Greater Mobility with a Disability

After 51 years of walking with crutches because of my disability, Spina Bifida, I decided to order a wheelchair. My ability to walk has not changed, which has made family, friends and colleagues curious about my decision. I’m sure they’re thinking, who’d choose to be in a wheelchair when they don’t have to be? At least that’s how I’ve always felt. I thought of a wheelchair as the “dreaded thing” I’d be stuck in when my health declined and I could no longer walk. I’d be more limited and restricted than I already am walking with crutches. So what changed for me to order a wheelchair?

Most significantly, it was a steady and persistent focus on shifting my relationship with my disability from “my body has betrayed me” to acceptance of my body as it is. This shift allowed me to open my eyes and my heart to seeing others in the Spina Bifida community in a new way. I saw those in wheelchairs going from place to place faster and further than I could walk on crutches. Their world seemed bigger and freer to me, not more limited, as I had always imagined.

With this new perspective, I purchased a wheelchair so I too can go faster and further than I can walk with crutches. What freedom! A whole new world has opened up for me. I am able to go for “strolls” on the local bike path, walk the entire Mall, travel by MBTA into Boston, and explore the main streets and back roads of cities and towns! Using my wheelchair is a joy.

Some may say it’s easy for me to feel joyful about my wheelchair because I’m able to walk with crutches.  I only use my wheelchair when I choose to, not because I have to. This is true and I’m aware of how “needing” to use a wheelchair can make a big difference in how joyful it feels.  Since I’ve “needed” to use crutches my whole life, I reflected on… What is my relationship with my crutches?

As with any relationship, it’s complex and has many dimensions. When I was real little, they were just another part of me — no big deal. When I was seven years old, my family moved from Medford to Winchester. Being the new kid in school is when I saw my crutches through the eyes of the other kids as something that made me different — and not in a good way. My crutches were also the reason why I couldn’t walk fast enough or far enough to keep up with everyone else.

My crutches were blamed as the reason I couldn’t play like all the other kids at recess. The reason why kids in High School didn’t ask me to go with them downtown or to the Mall.  I was convinced that my crutches and disability were the source of all my problems and the reason why I was not included.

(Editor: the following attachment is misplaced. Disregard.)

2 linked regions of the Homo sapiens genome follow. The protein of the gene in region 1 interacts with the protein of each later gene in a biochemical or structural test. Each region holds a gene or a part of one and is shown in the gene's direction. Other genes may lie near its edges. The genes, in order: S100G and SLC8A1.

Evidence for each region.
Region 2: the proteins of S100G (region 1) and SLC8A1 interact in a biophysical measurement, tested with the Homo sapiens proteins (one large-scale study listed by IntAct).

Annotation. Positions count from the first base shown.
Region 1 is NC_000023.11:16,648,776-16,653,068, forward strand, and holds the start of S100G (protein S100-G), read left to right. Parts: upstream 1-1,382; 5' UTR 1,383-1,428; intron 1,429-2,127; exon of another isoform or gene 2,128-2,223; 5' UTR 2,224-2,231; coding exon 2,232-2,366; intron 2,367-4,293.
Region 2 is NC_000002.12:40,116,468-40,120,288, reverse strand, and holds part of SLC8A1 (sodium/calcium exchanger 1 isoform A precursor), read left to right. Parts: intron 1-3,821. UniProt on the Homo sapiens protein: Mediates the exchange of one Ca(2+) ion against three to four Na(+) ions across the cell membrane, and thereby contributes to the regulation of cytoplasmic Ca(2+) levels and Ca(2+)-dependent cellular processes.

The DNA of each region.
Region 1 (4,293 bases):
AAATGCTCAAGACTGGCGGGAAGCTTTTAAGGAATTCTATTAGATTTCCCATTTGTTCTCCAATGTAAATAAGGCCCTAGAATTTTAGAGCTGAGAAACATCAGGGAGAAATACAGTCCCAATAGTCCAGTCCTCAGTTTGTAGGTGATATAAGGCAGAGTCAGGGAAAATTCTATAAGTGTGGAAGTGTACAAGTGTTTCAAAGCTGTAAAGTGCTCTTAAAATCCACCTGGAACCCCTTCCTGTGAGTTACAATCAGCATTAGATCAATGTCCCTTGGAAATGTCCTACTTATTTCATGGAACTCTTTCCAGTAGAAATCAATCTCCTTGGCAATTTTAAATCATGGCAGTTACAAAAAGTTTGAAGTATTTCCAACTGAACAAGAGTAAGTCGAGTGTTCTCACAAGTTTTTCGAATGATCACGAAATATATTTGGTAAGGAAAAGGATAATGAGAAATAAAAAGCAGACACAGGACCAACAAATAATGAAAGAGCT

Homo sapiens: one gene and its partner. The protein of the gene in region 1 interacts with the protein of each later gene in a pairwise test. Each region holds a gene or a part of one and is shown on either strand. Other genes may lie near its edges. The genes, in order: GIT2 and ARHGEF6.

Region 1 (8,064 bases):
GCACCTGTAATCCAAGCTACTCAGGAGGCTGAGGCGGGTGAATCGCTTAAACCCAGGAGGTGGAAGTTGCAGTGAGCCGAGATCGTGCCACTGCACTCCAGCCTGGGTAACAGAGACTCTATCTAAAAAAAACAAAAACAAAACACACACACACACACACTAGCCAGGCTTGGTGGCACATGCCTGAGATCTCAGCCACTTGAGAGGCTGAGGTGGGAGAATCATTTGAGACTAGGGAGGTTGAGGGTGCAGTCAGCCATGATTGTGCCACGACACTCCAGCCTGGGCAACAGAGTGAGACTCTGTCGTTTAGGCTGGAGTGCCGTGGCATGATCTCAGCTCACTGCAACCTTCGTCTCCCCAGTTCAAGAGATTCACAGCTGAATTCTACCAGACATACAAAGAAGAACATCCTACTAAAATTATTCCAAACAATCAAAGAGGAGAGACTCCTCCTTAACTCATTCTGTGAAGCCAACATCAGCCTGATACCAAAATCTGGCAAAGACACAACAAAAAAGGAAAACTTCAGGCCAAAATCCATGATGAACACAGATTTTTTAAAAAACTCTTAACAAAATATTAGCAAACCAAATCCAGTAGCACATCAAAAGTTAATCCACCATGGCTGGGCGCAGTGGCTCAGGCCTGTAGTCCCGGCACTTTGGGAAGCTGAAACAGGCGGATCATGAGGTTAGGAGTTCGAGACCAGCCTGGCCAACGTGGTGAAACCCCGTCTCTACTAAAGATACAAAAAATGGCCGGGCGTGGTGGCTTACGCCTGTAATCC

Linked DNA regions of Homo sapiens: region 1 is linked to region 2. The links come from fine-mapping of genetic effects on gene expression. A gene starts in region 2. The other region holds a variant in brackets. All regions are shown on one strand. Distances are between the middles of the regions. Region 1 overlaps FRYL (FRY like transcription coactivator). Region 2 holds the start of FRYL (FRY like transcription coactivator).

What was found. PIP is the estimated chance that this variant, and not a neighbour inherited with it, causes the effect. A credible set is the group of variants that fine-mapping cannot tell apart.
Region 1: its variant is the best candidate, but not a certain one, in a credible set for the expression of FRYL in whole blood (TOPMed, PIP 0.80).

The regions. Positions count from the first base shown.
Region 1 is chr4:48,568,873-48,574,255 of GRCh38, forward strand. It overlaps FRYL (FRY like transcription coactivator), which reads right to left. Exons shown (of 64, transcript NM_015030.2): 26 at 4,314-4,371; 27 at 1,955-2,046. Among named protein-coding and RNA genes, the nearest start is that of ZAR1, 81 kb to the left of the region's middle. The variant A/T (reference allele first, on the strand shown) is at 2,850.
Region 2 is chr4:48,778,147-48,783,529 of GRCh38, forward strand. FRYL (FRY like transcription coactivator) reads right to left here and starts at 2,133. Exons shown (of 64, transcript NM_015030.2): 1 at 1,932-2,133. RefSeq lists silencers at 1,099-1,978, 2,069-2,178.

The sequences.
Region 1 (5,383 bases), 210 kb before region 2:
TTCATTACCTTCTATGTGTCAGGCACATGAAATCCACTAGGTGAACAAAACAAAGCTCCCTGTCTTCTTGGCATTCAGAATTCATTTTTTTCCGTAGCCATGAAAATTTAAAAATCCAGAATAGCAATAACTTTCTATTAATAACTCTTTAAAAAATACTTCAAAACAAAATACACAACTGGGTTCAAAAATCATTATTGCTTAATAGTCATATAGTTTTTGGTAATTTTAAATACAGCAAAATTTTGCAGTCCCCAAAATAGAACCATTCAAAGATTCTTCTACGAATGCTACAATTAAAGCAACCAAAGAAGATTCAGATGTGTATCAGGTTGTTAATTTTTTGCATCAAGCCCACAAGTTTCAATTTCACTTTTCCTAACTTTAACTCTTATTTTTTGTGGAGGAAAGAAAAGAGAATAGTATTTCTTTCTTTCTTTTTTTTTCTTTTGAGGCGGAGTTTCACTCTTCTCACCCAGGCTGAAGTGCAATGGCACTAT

As a teen and young adult, I stubbornly used wooden crutches, even though aluminum crutches became available. In my mind, wooden crutches were used more often by people who broke their legs and only needed to use them temporarily. And I wanted people to think my crutches — and disability — were temporary, not permanent. Eventually, I did begin using aluminum crutches, which were much lighter, except they squeaked and rattled — which I hated.

My big crutch breakthrough came when I made the decision to buy a pair of “permanent” titanium custom designed crutches. They’re gray, sleek and awesome! When I bought these obviously “permanent” crutches, something shifted inside of me. I reclaimed the part of myself that needs crutches to walk because I’m disabled.  My crutches became just another part of me again. I still had a long journey to go with accepting all the other aspects of living with a disability, but I was ready to admit to the world that I used permanent crutches because I had a permanent disability.

I can best describe my current relationship with my crutches as — I have great respect and appreciation for them. They enable me to leave the house and walk out into the world — literally. And if I want to go faster or further than I can walk on crutches, I now have my wheelchair.

5 thoughts on “Greater Mobility with a Disability

  1. Yes! We bought my son’s chair (and had to fight to get it a bit) when he was only 2.5. He wanted to go fast and I wanted to give him everyway to keep up with his peers. People didn’t understand why I would “put him in a chair” when he could walk. As it turned out he now walks on his own and even gave up his walker. But I like that we have the chair for the future when we can’t carry him or he doesn’t want to ride in a stroller. Right now he doesn’t have a negative view of wheelchairs, seeing it instead as a tool to zoom.

  2. I have used crutches all my life also and our way of approching crutches is extreemly similar. I agree it is a really good idea to use a chair as a way to achieve more independence. Manageing mobility rather than waiting for whatever comes that we have to accept. I had not thought of it this way until I saw a similar post the other day. Really… would we go on the highway before taking driving lessions.

  3. I have used crutches for 30 years Ibroke my leg about 30 years. Because I fell.The casse
    Of my fall was the beginning of my Multiple sclerosis. As my MS has progressed I discovered a wheelchair WAs necessary.I now also have a power Scooter ,vary nice.
    I’m planning a trip in April to Israil .will take my wheelchair and my Fetterman crutches.
    A Friend who works I leather made me a pouch to attach to myncruvhes.
    I have enough hobbies like writing reading,painting raising indoor plants and active in several clubs that my life is very full and active .I love my life and love my Lord.Eventually life is soo rewarding ,being disabled no longer is a issue
    richard

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